Android App: APRSdroid-APRS Client $4.95
APRSdroid is an Android smartphone application for Amateur Radio operators and requires a FCC license to use. It allows periodic reporting of your position to the APRS network which displays nearby amateur radio stations and facilitates the exchange of APRSmessages. APRSdroid is Open Source Software written in Scala and licensed under the GPLv2. It works extremely well for mobile events that a ham radio operator may be supporting.
You can use APRSdroid to connect to the APRS network via different means:
APRSdroid can be used in different ways, according to your requirements. By default, it connects to APRS via the Internet (APRS-IS) and deploys SmartBeaconingTM for position reports. If you what to change its configuration, there are three main areas you should consider:
For your own position reports, you can choose among the following configuration ("Location Source")
There are also several ways to connect to the APRS network ("Connection Protocols"):
Setting Up APRSDroid Software Application on You Phone
Go to the Google Play Store and buy APRSDroid. Currently, it cost $4.99 and is well worth everything that its creator is asking. After installing it on your phone, some configuration is needed.
Call sign and pass code These values are used to identify one as a HAM radio operator. The pass code is required by the APRS-IS network and not specific to APRSdroid. You can use your existing APRS-IS pass code or request a passcode if you are new to APRS-IS. No pass code is required if you wnat to directly connect APRSdroid to a radio or TNC.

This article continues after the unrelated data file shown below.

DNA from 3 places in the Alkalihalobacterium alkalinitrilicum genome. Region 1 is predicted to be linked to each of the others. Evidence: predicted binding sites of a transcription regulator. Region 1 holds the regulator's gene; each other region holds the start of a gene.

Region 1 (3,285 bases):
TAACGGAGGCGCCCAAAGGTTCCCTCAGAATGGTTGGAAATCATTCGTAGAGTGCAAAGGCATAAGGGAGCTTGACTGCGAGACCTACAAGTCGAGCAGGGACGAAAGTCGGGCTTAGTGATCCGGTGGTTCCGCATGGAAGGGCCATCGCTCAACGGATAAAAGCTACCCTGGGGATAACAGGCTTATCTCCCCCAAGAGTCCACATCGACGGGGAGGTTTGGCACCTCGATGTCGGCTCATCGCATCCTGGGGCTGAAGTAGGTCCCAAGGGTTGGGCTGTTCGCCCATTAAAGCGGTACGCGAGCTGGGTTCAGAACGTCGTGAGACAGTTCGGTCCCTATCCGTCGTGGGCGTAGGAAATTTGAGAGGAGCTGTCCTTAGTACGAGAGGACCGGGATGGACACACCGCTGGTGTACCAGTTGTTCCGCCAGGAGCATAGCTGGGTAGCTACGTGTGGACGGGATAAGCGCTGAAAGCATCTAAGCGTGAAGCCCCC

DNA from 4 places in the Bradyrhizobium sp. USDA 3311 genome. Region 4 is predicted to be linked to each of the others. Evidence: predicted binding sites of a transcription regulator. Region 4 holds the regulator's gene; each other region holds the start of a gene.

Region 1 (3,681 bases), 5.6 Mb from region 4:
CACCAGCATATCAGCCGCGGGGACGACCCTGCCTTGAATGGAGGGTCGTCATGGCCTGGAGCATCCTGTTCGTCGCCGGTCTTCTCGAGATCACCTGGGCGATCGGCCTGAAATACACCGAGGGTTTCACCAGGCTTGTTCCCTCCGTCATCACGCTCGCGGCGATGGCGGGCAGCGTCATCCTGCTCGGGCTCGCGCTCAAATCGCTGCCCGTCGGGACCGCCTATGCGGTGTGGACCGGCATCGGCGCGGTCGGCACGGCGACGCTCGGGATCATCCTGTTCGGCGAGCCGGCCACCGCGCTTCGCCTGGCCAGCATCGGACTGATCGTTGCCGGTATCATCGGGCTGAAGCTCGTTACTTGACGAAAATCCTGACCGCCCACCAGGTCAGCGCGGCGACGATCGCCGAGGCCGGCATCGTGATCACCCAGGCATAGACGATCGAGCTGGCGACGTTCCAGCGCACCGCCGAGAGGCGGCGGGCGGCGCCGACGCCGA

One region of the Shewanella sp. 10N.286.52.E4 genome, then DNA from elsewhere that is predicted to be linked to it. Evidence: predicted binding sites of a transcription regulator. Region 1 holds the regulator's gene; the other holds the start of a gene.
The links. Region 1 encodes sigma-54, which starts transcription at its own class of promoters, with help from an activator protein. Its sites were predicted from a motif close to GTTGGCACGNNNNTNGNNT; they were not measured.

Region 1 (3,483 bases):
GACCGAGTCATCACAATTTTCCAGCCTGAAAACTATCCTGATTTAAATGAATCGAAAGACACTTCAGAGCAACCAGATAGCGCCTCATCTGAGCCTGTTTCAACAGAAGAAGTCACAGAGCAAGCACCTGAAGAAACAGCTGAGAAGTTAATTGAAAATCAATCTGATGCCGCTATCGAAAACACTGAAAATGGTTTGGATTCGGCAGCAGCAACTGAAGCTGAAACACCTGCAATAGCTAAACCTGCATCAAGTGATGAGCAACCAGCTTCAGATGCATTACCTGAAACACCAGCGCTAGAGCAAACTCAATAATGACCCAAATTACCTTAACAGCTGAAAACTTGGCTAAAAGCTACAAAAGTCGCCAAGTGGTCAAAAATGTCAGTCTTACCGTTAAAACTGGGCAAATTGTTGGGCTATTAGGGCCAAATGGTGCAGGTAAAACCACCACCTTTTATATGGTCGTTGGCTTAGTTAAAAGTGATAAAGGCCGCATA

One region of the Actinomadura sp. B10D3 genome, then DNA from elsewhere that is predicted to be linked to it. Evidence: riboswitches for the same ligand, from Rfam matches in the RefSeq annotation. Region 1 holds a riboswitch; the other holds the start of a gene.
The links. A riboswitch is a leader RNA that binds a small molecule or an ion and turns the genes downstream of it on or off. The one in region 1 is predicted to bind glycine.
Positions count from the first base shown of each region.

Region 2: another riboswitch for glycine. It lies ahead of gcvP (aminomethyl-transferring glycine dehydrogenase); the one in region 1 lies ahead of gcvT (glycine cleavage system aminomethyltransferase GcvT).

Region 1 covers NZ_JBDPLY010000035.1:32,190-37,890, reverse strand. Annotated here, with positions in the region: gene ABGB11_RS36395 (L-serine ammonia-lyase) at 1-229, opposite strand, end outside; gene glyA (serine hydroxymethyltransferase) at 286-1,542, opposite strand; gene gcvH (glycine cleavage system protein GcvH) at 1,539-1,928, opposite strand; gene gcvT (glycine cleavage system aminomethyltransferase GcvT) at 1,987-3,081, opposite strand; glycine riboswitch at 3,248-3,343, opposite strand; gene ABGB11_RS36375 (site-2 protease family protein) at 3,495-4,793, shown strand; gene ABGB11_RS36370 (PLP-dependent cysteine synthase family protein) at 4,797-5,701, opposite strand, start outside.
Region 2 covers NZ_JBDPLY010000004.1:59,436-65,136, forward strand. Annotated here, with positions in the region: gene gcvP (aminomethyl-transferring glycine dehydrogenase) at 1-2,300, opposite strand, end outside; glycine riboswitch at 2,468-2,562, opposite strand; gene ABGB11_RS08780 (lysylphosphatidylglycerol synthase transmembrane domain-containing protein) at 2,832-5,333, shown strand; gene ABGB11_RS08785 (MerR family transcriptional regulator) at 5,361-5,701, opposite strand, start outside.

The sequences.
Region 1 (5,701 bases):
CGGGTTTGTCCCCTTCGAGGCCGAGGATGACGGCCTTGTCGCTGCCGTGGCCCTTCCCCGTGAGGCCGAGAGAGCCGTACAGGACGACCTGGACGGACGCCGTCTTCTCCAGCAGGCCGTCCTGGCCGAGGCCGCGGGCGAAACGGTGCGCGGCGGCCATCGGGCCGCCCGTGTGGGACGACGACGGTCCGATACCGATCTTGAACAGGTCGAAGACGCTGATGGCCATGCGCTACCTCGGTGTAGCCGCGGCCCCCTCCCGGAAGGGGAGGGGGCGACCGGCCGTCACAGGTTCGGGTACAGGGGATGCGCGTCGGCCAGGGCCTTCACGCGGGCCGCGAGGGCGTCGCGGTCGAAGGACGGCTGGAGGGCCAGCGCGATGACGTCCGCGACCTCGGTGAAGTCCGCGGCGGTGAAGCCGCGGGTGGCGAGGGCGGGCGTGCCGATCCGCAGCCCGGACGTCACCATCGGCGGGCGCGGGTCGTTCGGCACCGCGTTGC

SSID The SSID represent the basic type of device you want to represent. Typical values are 5 for cell phone, 7 for NT, 9 for a mobile radio, and 10 for Internet (APRS-IS).
Symbol and Comment In the APRS symbol field you can enter the text representation of your symbol. /$ represents a phone booth icon, /[ is a running person, and there are many more. You can use overlay symbols as well! The comment can contain information about yourself and it is recommended to add your ORG in it. Just write the frequency as xxx.xxxMHz or use other optional fields.